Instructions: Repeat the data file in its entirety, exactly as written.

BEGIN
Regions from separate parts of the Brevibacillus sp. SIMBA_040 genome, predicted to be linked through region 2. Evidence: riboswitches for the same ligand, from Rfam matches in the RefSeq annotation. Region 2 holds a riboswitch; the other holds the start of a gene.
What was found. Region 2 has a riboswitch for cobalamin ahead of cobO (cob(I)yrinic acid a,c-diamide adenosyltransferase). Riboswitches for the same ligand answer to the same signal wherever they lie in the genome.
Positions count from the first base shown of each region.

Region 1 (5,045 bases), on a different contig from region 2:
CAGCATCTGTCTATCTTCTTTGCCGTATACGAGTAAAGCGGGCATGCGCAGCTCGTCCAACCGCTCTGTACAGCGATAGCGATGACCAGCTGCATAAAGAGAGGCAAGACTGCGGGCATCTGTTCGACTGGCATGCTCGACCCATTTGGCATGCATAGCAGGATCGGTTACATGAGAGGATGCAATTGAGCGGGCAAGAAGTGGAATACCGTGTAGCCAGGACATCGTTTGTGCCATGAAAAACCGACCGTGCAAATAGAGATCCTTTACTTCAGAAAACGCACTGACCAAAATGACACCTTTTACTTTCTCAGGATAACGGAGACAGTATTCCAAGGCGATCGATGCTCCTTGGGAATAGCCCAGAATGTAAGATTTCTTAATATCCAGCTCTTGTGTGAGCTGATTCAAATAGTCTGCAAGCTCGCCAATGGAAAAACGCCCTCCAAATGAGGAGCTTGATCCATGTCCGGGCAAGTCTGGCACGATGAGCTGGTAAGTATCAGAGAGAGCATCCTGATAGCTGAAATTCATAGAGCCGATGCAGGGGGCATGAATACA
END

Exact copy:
Regions from separate parts of the Brevibacillus sp. SIMBA_040 genome, predicted to be linked through region 2. Evidence: riboswitches for the same ligand, from Rfam matches in the RefSeq annotation. Region 2 holds a riboswitch; the other holds the start of a gene.
What was found. Region 2 has a riboswitch for cobalamin ahead of cobO (cob(I)yrinic acid a,c-diamide adenosyltransferase). Riboswitches for the same ligand answer to the same signal wherever they lie in the genome.
Positions count from the first base shown of each region.

Region 1 (5,045 bases), on a different contig from region 2:
CAGCATCTGTCTATCTTCTTTGCCGTATACGAGTAAAGCGGGCATGCGCAGCTCGTCCAACCGCTCTGTACAGCGATAGCGATGACCAGCTGCATAAAGAGAGGCAAGACTGCGGGCATCTGTTCGACTGGCATGCTCGACCCATTTGGCATGCATAGCAGGATCGGTTACATGAGAGGATGCAATTGAGCGGGCAAGAAGTGGAATACCGTGTAGCCAGGACATCGTTTGTGCCATGAAAAACCGACCGTGCAAATAGAGATCCTTTACTTCAGAAAACGCACTGACCAAAATGACACCTTTTACTTTCTCAGGATAACGGAGACAGTATTCCAAGGCGATCGATGCTCCTTGGGAATAGCCCAGAATGTAAGATTTCTTAATATCCAGCTCTTGTGTGAGCTGATTCAAATAGTCTGCAAGCTCGCCAATGGAAAAACGCCCTCCAAATGAGGAGCTTGATCCATGTCCGGGCAAGTCTGGCACGATGAGCTGGTAAGTATCAGAGAGAGCATCCTGATAGCTGAAATTCATAGAGCCGATGCAGGGGGCATGAATACA